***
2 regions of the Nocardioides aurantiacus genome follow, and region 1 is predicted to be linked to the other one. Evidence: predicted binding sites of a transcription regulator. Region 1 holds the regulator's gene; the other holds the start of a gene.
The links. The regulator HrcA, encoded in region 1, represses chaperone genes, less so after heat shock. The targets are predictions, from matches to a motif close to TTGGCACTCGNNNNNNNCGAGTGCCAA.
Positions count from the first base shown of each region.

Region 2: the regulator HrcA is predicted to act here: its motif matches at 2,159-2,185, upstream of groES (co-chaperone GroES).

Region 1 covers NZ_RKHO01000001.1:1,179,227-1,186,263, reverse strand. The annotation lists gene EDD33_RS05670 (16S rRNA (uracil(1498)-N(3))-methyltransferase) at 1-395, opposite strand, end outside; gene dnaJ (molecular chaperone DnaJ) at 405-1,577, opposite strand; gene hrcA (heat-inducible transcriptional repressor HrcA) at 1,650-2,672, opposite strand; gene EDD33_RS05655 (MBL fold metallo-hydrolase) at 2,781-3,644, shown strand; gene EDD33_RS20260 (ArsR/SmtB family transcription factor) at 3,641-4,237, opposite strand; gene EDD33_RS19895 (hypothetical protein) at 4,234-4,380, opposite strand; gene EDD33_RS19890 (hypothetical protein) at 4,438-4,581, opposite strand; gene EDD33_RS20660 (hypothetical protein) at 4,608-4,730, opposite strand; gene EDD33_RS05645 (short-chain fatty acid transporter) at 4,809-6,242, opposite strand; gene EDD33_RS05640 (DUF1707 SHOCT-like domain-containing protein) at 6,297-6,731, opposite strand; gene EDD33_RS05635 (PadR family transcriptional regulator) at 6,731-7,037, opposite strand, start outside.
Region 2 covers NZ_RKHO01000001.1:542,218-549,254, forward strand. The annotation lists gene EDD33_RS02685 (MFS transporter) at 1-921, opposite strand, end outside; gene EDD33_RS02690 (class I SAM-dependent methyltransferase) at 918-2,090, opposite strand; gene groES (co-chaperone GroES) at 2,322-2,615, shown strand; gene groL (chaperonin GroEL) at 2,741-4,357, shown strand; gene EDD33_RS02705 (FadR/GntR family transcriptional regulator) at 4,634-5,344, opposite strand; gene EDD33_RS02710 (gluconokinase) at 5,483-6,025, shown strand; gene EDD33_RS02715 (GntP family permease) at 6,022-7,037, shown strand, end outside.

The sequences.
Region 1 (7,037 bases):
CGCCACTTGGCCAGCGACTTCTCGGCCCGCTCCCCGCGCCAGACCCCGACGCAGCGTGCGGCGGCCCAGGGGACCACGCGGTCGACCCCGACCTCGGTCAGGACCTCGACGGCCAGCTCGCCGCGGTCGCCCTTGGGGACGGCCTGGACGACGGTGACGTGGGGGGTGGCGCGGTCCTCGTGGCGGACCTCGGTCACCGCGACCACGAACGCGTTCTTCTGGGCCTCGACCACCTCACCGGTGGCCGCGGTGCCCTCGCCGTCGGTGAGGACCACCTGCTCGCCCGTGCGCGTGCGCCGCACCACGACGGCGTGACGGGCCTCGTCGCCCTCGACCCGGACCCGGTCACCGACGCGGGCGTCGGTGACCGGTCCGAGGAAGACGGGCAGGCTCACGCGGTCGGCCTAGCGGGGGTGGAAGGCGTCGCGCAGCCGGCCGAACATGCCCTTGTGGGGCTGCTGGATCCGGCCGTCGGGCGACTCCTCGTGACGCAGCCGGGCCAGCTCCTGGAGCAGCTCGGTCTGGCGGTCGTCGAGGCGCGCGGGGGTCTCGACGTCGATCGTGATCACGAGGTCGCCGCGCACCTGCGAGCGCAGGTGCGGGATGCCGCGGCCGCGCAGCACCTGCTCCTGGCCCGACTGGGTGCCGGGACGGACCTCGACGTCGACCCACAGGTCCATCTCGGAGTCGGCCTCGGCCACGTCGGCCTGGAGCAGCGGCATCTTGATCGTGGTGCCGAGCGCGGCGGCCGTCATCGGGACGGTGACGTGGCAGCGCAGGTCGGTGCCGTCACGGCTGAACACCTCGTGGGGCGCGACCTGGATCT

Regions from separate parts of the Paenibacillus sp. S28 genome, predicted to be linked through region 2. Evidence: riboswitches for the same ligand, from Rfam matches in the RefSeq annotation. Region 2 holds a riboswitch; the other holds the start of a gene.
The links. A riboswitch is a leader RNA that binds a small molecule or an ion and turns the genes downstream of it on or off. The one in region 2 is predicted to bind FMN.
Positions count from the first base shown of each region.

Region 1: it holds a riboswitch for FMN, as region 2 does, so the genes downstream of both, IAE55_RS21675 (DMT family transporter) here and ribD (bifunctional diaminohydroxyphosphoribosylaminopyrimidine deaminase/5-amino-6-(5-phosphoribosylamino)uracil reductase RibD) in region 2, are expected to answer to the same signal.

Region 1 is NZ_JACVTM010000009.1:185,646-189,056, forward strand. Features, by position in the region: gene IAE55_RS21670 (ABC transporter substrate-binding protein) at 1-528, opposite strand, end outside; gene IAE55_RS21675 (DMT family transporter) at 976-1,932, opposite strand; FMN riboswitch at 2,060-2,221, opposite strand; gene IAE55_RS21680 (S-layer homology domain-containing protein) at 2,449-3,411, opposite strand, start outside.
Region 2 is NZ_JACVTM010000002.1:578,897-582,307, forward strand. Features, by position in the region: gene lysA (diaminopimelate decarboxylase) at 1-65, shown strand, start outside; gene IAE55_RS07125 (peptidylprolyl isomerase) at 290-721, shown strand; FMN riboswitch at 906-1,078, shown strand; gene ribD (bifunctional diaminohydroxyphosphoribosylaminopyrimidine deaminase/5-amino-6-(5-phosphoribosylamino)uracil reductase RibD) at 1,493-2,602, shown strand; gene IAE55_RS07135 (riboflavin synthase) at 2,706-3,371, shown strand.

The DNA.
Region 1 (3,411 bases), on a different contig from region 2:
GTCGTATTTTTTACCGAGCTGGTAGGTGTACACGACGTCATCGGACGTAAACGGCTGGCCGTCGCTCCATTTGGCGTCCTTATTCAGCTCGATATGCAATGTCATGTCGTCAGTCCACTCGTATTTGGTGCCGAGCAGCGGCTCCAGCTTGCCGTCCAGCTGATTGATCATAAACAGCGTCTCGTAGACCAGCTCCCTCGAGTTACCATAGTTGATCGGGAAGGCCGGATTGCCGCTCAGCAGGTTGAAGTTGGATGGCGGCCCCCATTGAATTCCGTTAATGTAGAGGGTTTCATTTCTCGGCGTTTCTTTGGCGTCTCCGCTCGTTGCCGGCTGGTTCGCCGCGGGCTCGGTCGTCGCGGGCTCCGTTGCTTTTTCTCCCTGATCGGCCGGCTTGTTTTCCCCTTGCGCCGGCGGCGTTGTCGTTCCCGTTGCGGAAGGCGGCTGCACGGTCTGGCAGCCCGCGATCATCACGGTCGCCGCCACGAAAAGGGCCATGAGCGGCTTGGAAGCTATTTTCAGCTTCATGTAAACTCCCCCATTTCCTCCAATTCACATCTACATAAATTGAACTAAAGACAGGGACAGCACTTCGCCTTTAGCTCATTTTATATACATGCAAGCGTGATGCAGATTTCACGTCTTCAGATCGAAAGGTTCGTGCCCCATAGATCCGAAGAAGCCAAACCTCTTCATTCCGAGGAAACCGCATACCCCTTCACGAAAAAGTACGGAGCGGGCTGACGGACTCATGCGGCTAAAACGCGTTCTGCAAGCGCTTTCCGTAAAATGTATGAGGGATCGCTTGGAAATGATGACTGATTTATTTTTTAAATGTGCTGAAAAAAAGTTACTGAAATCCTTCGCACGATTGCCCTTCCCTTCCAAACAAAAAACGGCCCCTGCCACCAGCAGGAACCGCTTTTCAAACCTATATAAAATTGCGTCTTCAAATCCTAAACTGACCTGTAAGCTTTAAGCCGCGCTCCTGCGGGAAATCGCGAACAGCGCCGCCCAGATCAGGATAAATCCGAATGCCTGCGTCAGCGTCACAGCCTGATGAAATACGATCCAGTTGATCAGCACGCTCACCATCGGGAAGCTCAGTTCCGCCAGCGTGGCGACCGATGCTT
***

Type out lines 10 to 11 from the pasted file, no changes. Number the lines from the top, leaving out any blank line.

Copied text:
Regions from separate parts of the Paenibacillus sp. S28 genome, predicted to be linked through region 2. Evidence: riboswitches for the same ligand, from Rfam matches in the RefSeq annotation. Region 2 holds a riboswitch; the other holds the start of a gene.
The links. A riboswitch is a leader RNA that binds a small molecule or an ion and turns the genes downstream of it on or off. The one in region 2 is predicted to bind FMN.